Wexford champions Buffers Aley and Kilruane McDonaghs from Tipperary quailified for the final of the All-Ireland club hurling championship following victories over Cushendall of Antrim and Turloughmore of Galway, respectively.
Corner forward Mick Butler. who scored five points, was outstanding in Buffers Alley’s 1-10 to 0-5 win at Cushendall while veteran Tony Doran added a point.
Gerry Burke scored all of Turloughmores nine points, eight of them from frees, against Kilruane at Nenagh but the Tipperary champions, with the Williams clan accounting for all but two points of their 3-9 total, proved too strong.
Kilruane McDonaghs 3-9 (P Williams 1-4, J Williams 1-1, S Williams 1-0, G Williams 0-2, E O'Shea 0-2). Turloughmore. 0-9 (G Burke 0-9).
Buffers Alley 1-10 (M Butler 0-5, S Leary 1-1, M Casey 0-1, T Dwyer 0-1, G Sweeney 0-1, T Doran 0-1),
Cushendall 0-5 (D McNaughton 0-3, B McNaughton 0-1, M Delargy 0-1).
“She was sweet” may not be first line of Shakespeare’s Sonnets, you probably won’t even find it in one of John B. Keane’s plays. But if you were on hand in one of Turlough’s well known hostelries after the 12th bell had sounded a few days after the County Final and had witnessed one of Turlough’s most loyal supporters, with arms raised in typical cup-holding fashion and chanting repeatedly that simple phrase, “She was sweet” with wholehearted fervour and self- satisfaction, you would be inclined to agree that no better phrase could describe the feelings of players and supporters alike in the aftermath of winning their 8th County title.
For a club that is just 2 years younger than the G.A.A. itself, we celebrated our centenary in ‘86, it was indeed a fitting reward for the contribution our parish and club have made to our national game over the past 99 years. Indeed, it was probably due to our greatest contribution i.e. the six-in-a-row of the 60’s that the present squad eventually gave in to public pressure to emulate some of their feats and win at least one county title. In addition, the fact that the years were rolling by and some of the players weren’t getting any younger was enough to convince the club that something special had to be done.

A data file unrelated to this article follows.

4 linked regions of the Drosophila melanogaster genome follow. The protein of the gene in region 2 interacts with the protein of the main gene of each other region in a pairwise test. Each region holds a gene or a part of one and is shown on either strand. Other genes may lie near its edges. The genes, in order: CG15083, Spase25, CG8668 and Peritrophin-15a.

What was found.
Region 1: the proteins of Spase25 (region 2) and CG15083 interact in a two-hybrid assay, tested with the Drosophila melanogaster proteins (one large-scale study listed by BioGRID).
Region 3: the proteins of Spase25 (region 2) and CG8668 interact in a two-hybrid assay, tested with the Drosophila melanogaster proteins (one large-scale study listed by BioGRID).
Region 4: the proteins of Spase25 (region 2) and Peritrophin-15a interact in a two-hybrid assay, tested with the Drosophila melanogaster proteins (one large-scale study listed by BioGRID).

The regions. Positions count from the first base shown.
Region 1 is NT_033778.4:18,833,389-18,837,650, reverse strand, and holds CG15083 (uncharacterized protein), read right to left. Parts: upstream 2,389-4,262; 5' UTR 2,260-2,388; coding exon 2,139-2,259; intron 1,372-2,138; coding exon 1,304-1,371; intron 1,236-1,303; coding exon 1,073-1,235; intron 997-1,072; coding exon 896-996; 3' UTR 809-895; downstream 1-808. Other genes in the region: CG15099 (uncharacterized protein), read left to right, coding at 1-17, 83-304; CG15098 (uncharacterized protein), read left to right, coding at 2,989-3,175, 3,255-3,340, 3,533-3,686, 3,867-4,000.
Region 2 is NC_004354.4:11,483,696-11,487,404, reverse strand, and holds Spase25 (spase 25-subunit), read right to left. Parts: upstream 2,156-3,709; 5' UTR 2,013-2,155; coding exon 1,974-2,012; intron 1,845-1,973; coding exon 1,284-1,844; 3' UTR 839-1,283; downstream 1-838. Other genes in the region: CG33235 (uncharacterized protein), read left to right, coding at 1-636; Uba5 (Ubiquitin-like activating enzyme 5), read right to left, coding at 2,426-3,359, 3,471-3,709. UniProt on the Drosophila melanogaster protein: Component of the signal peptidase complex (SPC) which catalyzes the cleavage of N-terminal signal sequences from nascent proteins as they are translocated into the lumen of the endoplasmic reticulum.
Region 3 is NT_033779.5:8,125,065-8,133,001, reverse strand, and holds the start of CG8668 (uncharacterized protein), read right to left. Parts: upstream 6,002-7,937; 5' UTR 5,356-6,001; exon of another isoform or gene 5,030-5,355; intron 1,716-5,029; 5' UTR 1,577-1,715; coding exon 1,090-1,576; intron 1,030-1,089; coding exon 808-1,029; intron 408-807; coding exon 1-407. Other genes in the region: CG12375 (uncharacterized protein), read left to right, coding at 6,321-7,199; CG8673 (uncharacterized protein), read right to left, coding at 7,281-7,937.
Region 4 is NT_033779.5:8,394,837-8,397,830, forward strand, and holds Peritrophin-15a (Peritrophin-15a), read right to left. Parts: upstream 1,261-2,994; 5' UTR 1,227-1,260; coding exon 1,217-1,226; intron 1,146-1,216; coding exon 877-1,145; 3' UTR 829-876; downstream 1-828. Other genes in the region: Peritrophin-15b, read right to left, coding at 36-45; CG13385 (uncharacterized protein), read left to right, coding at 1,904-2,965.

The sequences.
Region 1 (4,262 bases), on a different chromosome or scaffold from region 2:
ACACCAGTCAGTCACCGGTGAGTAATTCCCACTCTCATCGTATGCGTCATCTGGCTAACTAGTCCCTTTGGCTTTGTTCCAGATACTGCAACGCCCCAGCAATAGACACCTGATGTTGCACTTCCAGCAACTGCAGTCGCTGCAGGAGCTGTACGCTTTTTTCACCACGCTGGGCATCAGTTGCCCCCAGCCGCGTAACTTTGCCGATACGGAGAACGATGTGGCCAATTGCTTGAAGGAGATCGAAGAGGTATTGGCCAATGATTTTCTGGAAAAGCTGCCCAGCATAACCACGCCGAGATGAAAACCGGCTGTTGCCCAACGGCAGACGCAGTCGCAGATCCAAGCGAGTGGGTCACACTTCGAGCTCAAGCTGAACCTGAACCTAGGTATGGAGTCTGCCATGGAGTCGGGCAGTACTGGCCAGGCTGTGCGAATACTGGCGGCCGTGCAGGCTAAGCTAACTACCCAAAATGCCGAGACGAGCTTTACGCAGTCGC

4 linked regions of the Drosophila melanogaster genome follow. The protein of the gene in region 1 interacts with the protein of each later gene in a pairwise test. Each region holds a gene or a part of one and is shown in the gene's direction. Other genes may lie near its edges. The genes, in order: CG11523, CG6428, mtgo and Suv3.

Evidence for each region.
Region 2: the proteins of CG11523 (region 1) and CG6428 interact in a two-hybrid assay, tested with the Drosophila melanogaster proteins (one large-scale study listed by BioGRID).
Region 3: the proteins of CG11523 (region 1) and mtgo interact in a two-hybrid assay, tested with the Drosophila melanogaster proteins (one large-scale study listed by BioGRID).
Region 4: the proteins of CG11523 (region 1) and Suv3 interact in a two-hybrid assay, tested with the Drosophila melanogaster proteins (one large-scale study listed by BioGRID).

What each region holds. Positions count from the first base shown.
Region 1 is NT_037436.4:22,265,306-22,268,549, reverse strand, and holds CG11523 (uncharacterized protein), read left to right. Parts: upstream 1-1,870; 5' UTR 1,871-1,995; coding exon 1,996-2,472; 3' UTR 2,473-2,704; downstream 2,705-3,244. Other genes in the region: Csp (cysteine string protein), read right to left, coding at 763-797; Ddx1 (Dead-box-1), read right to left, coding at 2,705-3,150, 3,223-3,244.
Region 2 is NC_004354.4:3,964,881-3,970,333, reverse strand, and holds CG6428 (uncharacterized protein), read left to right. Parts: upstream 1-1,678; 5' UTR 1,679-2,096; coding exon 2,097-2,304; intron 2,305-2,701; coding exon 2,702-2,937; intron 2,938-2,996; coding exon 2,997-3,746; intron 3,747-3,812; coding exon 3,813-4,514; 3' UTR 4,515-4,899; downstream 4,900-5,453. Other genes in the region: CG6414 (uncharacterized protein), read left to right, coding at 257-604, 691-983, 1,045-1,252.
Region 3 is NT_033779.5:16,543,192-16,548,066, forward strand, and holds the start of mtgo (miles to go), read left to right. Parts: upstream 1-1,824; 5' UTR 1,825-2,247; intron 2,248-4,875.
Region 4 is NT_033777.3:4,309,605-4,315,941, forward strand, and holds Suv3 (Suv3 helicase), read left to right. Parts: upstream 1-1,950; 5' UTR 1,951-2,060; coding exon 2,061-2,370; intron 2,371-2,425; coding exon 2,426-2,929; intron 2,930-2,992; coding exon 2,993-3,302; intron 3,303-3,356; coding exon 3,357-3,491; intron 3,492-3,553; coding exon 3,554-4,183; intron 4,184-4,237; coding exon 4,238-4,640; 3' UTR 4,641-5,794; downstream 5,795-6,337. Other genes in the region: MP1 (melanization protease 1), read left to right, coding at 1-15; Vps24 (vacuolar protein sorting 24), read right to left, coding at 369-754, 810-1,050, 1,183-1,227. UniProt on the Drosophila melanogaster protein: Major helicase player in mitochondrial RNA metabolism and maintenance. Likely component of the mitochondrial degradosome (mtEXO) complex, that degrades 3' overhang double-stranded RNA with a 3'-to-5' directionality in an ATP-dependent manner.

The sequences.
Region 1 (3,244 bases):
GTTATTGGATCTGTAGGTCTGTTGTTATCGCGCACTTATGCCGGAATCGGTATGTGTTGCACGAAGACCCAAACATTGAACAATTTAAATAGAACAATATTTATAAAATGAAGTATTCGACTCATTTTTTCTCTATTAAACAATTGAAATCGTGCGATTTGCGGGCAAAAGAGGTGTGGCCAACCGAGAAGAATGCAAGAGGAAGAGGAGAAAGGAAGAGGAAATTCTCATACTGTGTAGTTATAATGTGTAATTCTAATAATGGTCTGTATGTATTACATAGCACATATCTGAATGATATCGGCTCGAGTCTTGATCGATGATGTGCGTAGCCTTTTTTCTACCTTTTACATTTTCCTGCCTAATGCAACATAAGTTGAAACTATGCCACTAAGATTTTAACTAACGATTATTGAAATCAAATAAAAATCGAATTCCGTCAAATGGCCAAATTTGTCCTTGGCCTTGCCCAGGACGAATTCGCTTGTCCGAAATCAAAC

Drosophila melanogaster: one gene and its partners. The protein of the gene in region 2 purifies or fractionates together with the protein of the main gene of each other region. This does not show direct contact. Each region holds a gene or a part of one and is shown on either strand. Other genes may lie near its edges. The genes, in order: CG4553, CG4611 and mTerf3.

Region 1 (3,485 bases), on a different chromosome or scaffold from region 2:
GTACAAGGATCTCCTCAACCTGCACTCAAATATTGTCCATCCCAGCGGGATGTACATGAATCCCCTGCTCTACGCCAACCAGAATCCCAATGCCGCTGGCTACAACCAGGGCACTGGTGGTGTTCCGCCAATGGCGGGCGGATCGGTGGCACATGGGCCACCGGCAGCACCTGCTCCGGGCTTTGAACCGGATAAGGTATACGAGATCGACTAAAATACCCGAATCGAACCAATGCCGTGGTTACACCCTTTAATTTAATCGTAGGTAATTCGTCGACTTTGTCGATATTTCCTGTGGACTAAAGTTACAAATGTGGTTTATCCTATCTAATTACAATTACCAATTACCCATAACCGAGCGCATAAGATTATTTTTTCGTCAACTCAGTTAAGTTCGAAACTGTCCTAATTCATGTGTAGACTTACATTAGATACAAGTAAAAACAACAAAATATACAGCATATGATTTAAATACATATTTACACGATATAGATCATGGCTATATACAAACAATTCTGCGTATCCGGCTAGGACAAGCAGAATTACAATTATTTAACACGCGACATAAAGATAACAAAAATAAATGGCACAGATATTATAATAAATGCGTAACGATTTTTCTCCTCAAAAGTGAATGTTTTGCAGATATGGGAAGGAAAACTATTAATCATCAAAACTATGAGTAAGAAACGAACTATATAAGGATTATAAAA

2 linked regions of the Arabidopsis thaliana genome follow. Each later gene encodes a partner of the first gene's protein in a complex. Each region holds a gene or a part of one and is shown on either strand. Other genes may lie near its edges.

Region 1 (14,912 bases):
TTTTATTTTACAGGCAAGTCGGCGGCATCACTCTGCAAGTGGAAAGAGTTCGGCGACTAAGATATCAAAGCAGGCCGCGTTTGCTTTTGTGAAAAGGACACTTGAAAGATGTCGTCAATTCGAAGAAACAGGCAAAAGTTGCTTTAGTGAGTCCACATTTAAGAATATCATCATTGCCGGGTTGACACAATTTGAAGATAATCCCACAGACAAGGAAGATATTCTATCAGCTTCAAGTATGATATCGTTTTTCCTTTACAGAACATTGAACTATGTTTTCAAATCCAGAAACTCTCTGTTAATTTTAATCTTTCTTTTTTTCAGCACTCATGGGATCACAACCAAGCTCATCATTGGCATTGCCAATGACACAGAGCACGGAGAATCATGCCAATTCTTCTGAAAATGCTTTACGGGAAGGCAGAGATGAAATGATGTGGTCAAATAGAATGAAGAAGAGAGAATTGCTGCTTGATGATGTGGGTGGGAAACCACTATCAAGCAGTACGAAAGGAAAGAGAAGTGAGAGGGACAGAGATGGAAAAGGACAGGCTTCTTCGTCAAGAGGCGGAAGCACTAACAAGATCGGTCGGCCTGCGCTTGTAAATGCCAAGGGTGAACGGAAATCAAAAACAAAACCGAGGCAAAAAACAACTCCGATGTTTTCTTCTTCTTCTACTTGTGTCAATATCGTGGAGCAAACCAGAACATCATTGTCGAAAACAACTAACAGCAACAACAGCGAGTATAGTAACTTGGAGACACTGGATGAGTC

At a very lively and constructive A.G.M. in January, there was one very articulate motion demanding “cups not balance sheets” that really motivated us. An ideal management team was put together, the dedicated Michael John Hurney plus the hurling brains of Paddy Fahy and Pakie Burke joined forces with the youthful Inky Flaherty. It was a major coup for club chairman Jarlath McDonagh to get the maestro Inky himself to give us a hand. There may be a few Inkys around the country but we have the one born in Galway and we intend to hold on to him.
In addition we were lucky to have the regular services of Dr. Brendan Day whose knowledge of sporting injuries was invaluable to us. We also had the hurley craftsman Mattie Joyce who moulded, measured and shaped the tools of our trade to each individual’s own requirements. To cap it all we were joined by Willie Bennett carrying all the skills of his father Ossie whose powerful hands soothed the aching muscles of the Doyles, the Devanneys and the Careys of the great Tipp team of the sixties.